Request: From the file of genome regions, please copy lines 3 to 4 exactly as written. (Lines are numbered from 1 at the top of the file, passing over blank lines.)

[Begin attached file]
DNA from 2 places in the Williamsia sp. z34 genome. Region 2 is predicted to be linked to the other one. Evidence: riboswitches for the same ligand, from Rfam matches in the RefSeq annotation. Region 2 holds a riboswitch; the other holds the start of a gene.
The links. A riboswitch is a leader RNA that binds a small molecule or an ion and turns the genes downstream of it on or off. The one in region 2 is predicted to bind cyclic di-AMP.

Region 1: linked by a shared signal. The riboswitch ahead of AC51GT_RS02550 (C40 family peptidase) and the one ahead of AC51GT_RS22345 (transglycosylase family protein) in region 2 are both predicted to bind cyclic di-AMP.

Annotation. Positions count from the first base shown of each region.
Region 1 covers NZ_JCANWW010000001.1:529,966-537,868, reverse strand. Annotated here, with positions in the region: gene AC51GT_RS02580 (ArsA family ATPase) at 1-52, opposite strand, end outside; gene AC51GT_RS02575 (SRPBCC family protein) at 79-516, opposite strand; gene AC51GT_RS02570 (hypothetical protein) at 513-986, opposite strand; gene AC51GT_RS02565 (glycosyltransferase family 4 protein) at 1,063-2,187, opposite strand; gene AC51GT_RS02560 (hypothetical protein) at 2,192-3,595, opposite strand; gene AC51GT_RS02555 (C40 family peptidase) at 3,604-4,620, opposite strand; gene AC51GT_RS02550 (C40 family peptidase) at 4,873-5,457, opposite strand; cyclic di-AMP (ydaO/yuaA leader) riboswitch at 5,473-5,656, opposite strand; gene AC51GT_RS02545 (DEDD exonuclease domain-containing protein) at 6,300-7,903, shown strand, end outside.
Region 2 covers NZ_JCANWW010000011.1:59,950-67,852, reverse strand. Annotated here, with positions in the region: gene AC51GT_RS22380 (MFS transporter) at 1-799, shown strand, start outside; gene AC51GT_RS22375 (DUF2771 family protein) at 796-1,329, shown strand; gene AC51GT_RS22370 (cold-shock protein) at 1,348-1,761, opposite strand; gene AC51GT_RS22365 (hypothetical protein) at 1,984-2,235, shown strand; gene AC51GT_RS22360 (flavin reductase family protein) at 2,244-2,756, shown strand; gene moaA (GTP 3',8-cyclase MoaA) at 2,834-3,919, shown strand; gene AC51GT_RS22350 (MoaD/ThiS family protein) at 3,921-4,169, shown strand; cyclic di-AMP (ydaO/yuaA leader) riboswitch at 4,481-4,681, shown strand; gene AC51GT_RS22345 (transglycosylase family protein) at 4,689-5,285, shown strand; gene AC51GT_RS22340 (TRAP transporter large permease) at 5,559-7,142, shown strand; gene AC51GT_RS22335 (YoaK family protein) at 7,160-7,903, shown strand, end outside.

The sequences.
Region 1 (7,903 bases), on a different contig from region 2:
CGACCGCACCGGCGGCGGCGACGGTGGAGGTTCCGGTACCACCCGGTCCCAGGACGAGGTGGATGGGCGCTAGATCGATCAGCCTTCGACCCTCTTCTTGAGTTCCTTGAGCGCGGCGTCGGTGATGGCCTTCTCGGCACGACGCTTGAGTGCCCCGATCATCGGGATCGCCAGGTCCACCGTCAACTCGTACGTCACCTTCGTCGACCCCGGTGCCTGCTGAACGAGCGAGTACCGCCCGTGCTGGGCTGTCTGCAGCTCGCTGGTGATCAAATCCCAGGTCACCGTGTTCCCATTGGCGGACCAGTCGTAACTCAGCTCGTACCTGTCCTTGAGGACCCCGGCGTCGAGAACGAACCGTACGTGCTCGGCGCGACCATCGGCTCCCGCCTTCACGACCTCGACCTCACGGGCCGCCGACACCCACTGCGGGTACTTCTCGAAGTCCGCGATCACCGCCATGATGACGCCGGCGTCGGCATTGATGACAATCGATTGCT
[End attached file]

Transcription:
Region 1: linked by a shared signal. The riboswitch ahead of AC51GT_RS02550 (C40 family peptidase) and the one ahead of AC51GT_RS22345 (transglycosylase family protein) in region 2 are both predicted to bind cyclic di-AMP.

Annotation. Positions count from the first base shown of each region.